4. The Chauchat


First manufactured for the French army in WWI, the Chauchat has actually become known as the worst light machine gun to date. Not only did the bolt find itself locking in place when it got overheated, but the gun was effectively unusable thereafter until the metal would cool, and reform to its original size.

Unfortunately, the Chauchat’s bad design of an oddly-shaped, curved magazine and large cutouts that caused jamming in muddy trenches made it a horrible, flawed weapon. Furthermore, troops were in danger of hurting themselves because the mechanism could hit the user in the face. So not only was the Chauchat overly complicated, but the quality of manufacturing left something to be desired.

3. The Bombard Cannon


The Bombard was destructive, but was certainly hard to maneuver, as well as difficult to load.

This large-caliber cannon was a huge weapon of the Middle Ages, and it could fire off huge cannonballs, each carved out of solid stone. The early models were effective at penetrating the walls of castles, even as the stone cannonballs would generally crumble on impact.

But a single bombard weighed thousands of pounds alone, even without the cannonball. So transportation and aim of the weapon became a serious endeavor. Bombards were replaced over time with smaller cannons for better transportation, with projectiles that were faster and more accurate.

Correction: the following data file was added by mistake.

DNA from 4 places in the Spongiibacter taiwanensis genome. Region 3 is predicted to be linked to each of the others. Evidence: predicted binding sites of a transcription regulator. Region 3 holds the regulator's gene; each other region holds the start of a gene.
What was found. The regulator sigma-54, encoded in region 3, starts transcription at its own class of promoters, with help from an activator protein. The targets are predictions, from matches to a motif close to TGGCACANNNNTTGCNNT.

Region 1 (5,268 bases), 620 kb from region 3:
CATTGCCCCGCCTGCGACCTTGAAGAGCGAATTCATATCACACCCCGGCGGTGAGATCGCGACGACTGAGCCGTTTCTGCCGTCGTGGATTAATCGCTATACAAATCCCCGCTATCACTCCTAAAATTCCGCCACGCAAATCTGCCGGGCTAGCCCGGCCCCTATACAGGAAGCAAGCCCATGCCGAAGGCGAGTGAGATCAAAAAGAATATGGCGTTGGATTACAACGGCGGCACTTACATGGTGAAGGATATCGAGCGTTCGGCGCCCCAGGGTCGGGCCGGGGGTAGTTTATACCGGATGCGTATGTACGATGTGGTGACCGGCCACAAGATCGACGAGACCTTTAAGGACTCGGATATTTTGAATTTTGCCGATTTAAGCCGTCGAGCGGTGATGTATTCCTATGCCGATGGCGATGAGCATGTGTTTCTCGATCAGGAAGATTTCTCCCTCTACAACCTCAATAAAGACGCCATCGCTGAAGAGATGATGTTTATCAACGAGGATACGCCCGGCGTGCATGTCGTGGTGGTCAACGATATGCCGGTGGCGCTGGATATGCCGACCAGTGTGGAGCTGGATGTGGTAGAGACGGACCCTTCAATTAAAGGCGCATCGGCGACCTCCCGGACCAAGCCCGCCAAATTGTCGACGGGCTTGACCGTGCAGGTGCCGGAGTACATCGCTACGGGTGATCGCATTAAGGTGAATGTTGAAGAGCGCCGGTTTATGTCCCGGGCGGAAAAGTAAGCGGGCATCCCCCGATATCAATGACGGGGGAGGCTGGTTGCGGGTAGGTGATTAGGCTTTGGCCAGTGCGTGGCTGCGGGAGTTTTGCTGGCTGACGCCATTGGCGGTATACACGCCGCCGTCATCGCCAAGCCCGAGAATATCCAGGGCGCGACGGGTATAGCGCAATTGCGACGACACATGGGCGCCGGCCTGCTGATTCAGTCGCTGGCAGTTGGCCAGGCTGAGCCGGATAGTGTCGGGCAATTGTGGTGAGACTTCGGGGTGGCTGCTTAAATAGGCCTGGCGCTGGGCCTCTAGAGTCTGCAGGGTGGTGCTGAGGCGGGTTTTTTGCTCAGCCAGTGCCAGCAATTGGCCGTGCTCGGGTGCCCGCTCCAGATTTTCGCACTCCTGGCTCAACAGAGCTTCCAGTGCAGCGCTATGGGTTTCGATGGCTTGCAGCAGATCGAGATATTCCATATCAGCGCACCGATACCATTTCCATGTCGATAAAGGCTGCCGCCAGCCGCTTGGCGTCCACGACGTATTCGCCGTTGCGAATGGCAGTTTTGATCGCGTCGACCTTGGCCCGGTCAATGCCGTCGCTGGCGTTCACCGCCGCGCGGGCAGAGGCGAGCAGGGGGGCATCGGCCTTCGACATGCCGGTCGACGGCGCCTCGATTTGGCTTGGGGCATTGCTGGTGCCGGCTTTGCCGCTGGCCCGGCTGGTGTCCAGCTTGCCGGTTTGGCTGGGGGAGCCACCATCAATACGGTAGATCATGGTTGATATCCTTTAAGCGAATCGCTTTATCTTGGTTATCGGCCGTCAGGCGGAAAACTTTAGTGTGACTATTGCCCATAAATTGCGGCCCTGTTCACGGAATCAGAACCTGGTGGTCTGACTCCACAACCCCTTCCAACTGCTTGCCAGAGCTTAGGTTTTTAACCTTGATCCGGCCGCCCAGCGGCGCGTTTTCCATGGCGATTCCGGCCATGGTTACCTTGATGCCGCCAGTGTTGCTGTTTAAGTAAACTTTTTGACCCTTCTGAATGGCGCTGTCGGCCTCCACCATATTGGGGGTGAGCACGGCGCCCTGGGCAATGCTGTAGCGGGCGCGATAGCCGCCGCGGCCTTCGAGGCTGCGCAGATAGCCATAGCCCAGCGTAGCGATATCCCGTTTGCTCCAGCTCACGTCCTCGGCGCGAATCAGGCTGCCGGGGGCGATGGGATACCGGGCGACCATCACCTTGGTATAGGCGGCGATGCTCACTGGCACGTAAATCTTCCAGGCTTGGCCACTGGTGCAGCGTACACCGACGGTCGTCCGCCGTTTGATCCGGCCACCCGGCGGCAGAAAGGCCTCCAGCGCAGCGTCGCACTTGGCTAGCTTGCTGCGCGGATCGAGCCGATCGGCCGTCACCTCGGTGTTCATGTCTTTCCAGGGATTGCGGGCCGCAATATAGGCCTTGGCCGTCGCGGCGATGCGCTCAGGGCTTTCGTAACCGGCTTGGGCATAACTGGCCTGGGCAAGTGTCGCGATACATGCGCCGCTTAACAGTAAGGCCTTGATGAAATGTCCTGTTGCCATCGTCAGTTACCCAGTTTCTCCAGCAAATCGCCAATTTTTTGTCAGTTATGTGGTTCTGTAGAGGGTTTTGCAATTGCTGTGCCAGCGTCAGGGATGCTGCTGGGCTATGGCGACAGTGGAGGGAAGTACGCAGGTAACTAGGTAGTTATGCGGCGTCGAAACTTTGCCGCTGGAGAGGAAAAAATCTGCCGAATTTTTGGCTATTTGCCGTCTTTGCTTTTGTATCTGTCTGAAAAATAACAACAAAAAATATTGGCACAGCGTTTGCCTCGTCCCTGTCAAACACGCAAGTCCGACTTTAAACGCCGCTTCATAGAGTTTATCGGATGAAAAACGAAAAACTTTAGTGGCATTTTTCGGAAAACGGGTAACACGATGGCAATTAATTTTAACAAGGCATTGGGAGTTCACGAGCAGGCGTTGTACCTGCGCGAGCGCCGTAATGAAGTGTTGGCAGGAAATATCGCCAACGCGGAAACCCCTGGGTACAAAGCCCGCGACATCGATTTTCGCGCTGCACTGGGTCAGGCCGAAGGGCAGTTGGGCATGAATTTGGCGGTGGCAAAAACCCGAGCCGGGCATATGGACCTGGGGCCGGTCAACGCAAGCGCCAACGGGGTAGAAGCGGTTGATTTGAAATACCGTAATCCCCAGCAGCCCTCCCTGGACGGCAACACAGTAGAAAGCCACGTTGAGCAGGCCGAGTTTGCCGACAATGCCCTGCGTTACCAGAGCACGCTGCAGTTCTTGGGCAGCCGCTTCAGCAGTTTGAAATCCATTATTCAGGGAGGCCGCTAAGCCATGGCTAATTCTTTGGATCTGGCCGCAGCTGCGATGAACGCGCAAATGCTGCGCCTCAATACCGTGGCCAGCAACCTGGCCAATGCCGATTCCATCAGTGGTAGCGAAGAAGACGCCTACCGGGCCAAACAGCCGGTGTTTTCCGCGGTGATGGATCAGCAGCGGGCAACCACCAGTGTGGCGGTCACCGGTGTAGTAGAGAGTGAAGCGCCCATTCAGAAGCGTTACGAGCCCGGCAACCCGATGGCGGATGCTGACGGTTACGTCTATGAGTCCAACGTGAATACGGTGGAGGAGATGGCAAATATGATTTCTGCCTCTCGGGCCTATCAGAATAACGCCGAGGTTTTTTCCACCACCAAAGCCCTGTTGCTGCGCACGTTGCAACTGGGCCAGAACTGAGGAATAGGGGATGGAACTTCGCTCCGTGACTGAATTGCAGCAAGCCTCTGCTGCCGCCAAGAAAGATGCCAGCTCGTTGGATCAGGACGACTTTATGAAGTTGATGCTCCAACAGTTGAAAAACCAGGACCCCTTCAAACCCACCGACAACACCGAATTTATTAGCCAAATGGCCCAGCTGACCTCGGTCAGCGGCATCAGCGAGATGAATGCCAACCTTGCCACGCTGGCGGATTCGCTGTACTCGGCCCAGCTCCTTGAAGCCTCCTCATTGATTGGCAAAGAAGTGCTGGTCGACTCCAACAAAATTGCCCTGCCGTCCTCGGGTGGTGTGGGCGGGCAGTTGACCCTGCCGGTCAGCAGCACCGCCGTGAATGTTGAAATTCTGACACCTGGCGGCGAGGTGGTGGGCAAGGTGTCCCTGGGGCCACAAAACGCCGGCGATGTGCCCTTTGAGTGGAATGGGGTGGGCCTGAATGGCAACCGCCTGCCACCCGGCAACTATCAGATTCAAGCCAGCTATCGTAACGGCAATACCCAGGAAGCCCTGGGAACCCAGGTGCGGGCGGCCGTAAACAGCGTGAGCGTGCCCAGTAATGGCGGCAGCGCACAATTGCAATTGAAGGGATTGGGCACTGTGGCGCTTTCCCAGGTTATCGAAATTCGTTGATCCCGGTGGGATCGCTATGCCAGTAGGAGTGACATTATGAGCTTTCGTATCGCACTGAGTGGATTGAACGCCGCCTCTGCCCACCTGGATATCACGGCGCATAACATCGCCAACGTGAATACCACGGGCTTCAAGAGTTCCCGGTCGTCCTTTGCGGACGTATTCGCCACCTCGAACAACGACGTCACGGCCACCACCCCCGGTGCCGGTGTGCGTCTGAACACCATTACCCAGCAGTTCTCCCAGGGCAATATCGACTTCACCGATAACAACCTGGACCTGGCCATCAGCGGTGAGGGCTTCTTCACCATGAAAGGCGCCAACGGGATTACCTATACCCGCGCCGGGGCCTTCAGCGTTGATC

2. The M50 Reising Machine Gun


Adopted by the Marine Corps during WWII, this submachine gun was intended to complement the Thompson, since the latter model couldn’t be manufactured in sufficient numbers. And despite being cheaper to make and lighter to hold, the Reising wasn’t as efficient as it appeared on paper.

Sadly, it was very ill-equipped for the environment the Marines were generally located in. Sand would jam in the gun, and would then be hard to disassemble and clean.

Parts weren’t interchangeable either, as each was handmade for its individual model, so many soldiers had to clean their weapons at the same time just so they had a working firearm to use at all. In fact, the Marines were so upset with the M50 Reising guns that there is documentation recounting how troops threw their firearms into a river in protest.

1. The Double-Barreled Cannon


Invented by John Gilleland for the Confederate Army in 1862, the double-barreled cannon could fire two connected cannonballs at the same time – and they only and cost $350.00 to manufacture.

However, instead of flying out of the cannon simultaneously, the two cannonballs were rarely accurate, on either launch time or on impact. In fact, during a test run, the cannon clearly was off of its target, as it only mowed down trees, decimated a chimney and sadly killed a cow.

So, despite Mr. Gilleland’s endorsement of his weapon, the Confederate government considered the cannon a flop, and thereby decided not to adopt it for use in battle. The cannon was never used, and only stands outside of city hall in Athens, Georgia today instead.
So the Panzerkampfwagen VIII Maus is pretty much a modern adaptation of the Bombard Cannon :D